Small Amounts of Medium-Chain Fatty Acids Protect Against Insulin Resistance During High-Fat Overfeeding

Posted on 16.02.2021

Medium-chain fatty acids are naturally occurring fatty acids, consisting of 6-12 carbon atoms. Medium-chain fatty acids  make up around 10% of the fat content of milk and are also found in significant quantities in coconut, coconut oil and palm kernel oil. The conclusion of this study is that a small amount of medium-chain fatty acids in the diet is highly potent in preserving the effect of insulin on the removal of glucose from the bloodstream during high fat intake and energy surplus. The article was published in Diabetes in January 2021.

Medium-chain fatty acids distinguish by being absorbed directly from the gut to the portal vein. This is in contrast to long-chain fatty acids, which occur more frequently in the diet and which, because of their hydrophobic properties, are packed into chylomicrons in the intestinal cells and transported via the lymph to the circulation. The absorption path of medium-chain fatty acids thus goes straight to the liver, and  animal studies show that these fatty acids undergo a high degree of combustion.

Medium-chain fatty acids have been shown in mice and rats to have positive effects on glucose homeostasis during overfeeding with fat. In this study, we therefore wanted to investigate whether medium-chain fatty acids in the diet could have a positive effect on insulin resistance in humans when a hypercaloric, fat-rich diet is consumed.

Two groups of matched young men took part in the trial. Each group consumed, in randomized order, a three-day control diet during which energy balance was maintained, and a three-day hypercaloric fat-rich diet with a 75% energy surplus. The fat-rich diet contained approximately 82E% fat, equivalent to a daily intake of 450 grams of fat.

Acids

The main difference between the two fat-rich dietary interventions was the substitution of saturated long-chain fatty acids with ~30 grams of saturated medium-chain fatty acids. The ~30 grams of medium-chain fatty acids stemmed from foods such as coconut, coconut oil, palm kernel oil and dairy products.

The participants in each trial group attended an experimental day on the day after the control diet and again after the hypercaloric fat-rich diet. Insulin sensitivity was measured on the experimental days.

“The data in this study suggest that medium-chain fatty acids have great potential in the regulation of both glucose and fat metabolism and are notable for their availability in common foodstuffs”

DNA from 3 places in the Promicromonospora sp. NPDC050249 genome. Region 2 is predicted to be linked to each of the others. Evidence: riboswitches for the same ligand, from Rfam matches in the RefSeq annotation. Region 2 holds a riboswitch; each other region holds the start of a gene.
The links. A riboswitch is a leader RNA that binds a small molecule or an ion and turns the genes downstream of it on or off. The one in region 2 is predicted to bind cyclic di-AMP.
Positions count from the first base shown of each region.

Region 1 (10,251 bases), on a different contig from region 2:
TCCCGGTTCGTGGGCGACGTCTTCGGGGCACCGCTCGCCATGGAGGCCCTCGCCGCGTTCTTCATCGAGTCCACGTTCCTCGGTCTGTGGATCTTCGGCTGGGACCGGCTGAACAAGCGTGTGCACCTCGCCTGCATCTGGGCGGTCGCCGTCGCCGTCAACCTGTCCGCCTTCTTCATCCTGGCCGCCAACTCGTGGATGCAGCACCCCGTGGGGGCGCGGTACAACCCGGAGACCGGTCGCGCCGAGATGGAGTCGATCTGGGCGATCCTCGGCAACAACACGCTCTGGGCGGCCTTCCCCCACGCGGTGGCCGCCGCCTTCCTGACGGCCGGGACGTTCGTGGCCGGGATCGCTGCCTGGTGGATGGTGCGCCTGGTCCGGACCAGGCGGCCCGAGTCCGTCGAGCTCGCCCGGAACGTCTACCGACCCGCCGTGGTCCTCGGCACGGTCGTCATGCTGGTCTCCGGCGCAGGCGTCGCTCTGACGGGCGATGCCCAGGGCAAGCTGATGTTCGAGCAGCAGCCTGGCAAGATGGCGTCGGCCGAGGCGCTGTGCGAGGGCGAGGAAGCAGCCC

After the hypercaloric fat-rich diet with primarily saturated long-chain fatty acids, whole body insulin sensitivity and peripheral insulin-stimulated glucose disposal were reduced by 21% and 26% respectively. Interestingly, insulin sensitivity was unaffected after the hypercaloric fat-rich diet containing ~30 grams of medium-chain fatty acids, despite an average daily energy intake of 21 MJ. With concurrent intake of medium-chain fatty acids, increased fat combustion and increased storage of glucose as glycogen in the muscles were observed.

The study concludes that a small amount of medium-chain fatty acids in the diet is highly potent in preserving the effect of insulin on the removal of glucose from the bloodstream during high fat intake and energy surplus. As a result of these interesting findings, we are now investigating other effects of medium-chain fatty acids in the body, including regulation of energy metabolism, fat combustion and liver-derived molecules. The data in this study suggest that medium-chain fatty acids have great potential in the regulation of both glucose and fat metabolism and are notable for their availability in common foodstuffs.

CONTACT
Andreas M. Fritzen (PhD, Postdoc) and Anne-Marie Lundsgaard (PhD, Postdoc)
Section of Molecular Physiology, Department of Nutrition, Exercise and Sports, University of Copenhagen

Their email addresses are:
amfritzen@nexs.ku.dk
amlundsgaard@nexs.ku.dk

READ THE ARTICLE HERE
Small Amounts of Dietary Medium-Chain Fatty Acids Protect Against Insulin Resistance During Caloric Excess in Humans  Anne-Marie Lundsgaard, Andreas M. Fritzen, Kim A. Sjøberg, Maximilian Kleinert, Erik A. Richter and Bente Kiens.

Diabetes 2021; 70: 91–98 | https://doi.org/10.2337/db20-0582

Published online: 29 October 2020.

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